Friday, December 23, 2016

Five kinds of racism

Once when I was in high school, after a theater production, I was helping to take pieces of the set to storage when I walked by my sixty-year-old history teacher.

"You're striking," he said.
"Thanks," I mumbled, creeped out.
"How much money are you all asking for?" another student asked.

This story makes no sense, right? That's because the word "striking" has three different meanings and we were all using them differently.
  1. striking: dismantling a theater stage
  2. striking: dramatically beautiful
  3. striking: stopping work until demands are met
Now take that confusion and multiply it by a million, and you get the word "racism."

A lot of White people think that "racism" has one meaning. Racists hate anyone not White, they won't hire them for jobs, they don't want them in their schools, they don't want to live near them, and they think they are all on welfare. Basically this woman. So when White people say, "I'm not racist" or "I'm tired of being called a racist" - comments I saw a lot around our recent election - they mean, "I'm not like that person."

This is the first definition of racism: explicit racism (I will call this Type 1 racism). The good news is that a lot of White people are right; they are NOT Type 1 racists. The bad news is a lot of White people ARE explicit racists; witness the recent rise in hate crimes as Type 1 racists are emboldened. The further bad news is that there are four other kinds of racism, and between them, they cover every White person in America.

Here are the remaining definitions of racism:

Type 2 racism is institutional racism. A perfect example is my kids' school district. Ninety-seven percent of the teachers are White, in classrooms where about 60% of the students are children of color. The schools are not run by Type 1 racists, so how did the district end up like this? Well, our schools usually hire new teachers out of the sub pool, and the sub pool is made up of people who can afford to not work every day, and that means White people (White households have 13 times the wealth of Black households and 10 times the wealth of Latino households), usually married White women. Perhaps no one intended to create a racist school district, but the only thing people have to do to perpetuate a racist system is... nothing and the system will perpetuate itself. Now, you can't call an individual a Type 2 racist because by definition the word describes institutions. But you can say that a White person benefits from Type 2 racism, and we do, overwhelmingly. Longer life expectancy. Better healthcare. Better education. Higher salaries. More lenient sentencing. (And yes, poor White people benefit from institutional racism too, when compared to people of color of the same socioeconomic class. For example, when 95% of clinical trials use White people, health risks unique to people of color are ignored and White people of any class benefit.)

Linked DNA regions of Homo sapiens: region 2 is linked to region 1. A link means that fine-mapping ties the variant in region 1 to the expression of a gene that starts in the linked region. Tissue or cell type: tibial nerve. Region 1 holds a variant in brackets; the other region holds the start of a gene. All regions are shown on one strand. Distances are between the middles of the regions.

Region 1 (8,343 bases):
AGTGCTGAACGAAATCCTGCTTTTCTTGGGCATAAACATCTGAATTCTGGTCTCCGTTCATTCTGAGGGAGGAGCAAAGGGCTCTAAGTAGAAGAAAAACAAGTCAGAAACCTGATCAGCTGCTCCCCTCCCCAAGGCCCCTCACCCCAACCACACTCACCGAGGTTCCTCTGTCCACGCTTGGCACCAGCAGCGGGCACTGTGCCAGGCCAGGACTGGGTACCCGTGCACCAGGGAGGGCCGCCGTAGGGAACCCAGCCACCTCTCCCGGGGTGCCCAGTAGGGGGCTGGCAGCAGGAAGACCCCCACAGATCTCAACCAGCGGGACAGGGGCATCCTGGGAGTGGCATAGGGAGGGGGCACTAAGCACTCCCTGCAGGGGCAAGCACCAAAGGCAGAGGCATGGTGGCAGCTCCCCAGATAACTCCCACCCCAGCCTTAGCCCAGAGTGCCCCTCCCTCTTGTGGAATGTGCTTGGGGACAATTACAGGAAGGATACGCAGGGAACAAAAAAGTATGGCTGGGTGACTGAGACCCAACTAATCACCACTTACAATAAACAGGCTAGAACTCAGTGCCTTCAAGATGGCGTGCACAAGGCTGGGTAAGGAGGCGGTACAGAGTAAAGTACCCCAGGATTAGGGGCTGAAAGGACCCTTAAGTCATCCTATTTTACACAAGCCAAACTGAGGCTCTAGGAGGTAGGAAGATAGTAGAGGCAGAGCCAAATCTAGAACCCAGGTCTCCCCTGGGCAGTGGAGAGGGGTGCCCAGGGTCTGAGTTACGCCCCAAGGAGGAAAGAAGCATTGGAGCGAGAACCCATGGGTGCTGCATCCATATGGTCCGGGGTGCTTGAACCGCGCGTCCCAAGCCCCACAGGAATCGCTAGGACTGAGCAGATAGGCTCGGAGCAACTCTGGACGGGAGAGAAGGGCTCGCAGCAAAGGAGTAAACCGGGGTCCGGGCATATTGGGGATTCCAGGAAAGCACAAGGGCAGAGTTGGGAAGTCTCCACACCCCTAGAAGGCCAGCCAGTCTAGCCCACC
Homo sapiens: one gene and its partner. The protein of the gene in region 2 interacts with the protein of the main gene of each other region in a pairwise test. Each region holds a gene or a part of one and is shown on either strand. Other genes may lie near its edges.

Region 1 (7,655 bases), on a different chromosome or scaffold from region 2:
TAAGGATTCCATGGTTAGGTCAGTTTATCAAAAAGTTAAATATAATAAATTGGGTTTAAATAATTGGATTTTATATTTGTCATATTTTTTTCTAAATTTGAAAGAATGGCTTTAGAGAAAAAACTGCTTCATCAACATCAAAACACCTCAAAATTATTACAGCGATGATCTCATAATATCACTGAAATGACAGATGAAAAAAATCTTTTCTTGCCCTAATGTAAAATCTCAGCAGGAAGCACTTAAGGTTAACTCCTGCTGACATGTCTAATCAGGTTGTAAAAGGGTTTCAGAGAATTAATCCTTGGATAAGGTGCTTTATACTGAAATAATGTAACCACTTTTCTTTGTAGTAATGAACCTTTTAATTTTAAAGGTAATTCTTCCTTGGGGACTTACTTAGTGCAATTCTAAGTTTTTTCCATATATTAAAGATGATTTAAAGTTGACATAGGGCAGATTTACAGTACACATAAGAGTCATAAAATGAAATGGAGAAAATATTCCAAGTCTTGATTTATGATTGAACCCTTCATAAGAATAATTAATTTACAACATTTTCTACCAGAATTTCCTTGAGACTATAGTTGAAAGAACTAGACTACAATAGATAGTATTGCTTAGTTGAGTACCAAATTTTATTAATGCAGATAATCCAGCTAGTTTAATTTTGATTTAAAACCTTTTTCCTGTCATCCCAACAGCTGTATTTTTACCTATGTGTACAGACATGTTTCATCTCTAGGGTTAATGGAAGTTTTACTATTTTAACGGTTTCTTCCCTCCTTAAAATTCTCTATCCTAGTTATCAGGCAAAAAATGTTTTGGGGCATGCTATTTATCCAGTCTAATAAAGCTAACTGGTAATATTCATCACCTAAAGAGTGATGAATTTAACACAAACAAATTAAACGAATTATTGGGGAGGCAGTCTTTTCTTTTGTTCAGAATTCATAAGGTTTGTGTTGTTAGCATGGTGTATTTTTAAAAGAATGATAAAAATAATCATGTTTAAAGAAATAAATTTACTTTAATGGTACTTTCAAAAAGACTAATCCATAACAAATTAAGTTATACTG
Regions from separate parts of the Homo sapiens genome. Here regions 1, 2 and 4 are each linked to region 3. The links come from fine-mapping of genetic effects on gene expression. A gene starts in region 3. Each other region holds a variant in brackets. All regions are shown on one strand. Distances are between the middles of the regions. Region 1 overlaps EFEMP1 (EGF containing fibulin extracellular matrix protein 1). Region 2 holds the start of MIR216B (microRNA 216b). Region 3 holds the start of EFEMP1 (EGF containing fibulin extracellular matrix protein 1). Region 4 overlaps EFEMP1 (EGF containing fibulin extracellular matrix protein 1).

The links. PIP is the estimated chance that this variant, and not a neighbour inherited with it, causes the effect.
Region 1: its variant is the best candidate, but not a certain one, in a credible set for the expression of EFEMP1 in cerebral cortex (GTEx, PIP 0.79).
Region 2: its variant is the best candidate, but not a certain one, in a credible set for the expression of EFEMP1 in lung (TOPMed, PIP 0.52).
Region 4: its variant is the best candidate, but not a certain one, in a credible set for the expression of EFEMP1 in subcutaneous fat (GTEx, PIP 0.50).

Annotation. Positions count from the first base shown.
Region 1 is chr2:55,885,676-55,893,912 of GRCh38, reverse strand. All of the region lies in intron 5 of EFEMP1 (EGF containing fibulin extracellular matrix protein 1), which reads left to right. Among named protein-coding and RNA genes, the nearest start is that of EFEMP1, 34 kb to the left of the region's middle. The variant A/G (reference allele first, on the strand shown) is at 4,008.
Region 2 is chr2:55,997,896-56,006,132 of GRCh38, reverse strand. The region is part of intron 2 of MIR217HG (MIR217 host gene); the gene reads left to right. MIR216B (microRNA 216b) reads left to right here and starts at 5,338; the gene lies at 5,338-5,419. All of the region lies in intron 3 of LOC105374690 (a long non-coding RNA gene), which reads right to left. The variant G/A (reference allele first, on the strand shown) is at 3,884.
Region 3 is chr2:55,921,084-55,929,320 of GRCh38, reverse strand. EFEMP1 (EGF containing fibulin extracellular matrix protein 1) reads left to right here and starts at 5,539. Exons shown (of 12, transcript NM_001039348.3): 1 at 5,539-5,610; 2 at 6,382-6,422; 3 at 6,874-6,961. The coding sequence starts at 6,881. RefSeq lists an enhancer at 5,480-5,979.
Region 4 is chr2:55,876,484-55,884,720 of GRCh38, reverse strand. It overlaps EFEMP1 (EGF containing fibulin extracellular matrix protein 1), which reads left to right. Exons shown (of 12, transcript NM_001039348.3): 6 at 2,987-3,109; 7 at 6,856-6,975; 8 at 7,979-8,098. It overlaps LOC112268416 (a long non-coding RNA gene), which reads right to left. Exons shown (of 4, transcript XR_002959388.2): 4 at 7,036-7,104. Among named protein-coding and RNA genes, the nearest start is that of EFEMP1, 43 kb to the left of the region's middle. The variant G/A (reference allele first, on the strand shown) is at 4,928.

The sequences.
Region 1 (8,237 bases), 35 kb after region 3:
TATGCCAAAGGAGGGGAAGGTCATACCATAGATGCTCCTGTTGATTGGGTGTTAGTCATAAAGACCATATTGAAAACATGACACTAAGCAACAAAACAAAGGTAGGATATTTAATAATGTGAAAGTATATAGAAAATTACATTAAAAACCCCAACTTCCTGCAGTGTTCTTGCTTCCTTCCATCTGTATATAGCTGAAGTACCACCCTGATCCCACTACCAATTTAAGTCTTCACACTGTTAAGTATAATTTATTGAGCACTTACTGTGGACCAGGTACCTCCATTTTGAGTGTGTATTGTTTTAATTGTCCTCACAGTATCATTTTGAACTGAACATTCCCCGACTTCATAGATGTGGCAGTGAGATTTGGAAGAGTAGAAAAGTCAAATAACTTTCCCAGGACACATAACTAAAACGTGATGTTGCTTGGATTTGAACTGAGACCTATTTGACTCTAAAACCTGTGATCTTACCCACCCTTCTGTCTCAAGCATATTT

The third definition of racism goes back to the personal level, but this time it's below the surface: subconscious racism. I'll give an example of it that came out of my own mind. On the train riding to work, I saw a poorly dressed Black woman and assumed her to be homeless. I saw a White, blond woman in similar disarray and thought, How European! What a free spirit! I didn't consciously act on those thoughts - I was disappointed when I realized I'd had them - but in some tiny way, they influenced how I interacted with those women. Maybe I smiled at one and not the other. Maybe if I had noticed a belonging missing, I would have suspected one and not the other. These tiny reactions add up. Type 3 racism is death by a thousand papercuts.  It comes directly from Type 2 racism: we are so thoroughly steeped in a racist history, racist government practices, racist housing patterns, racist educational systems, and a racist media that I doubt there is any White person in America who isn't some kind of Type 3 racist.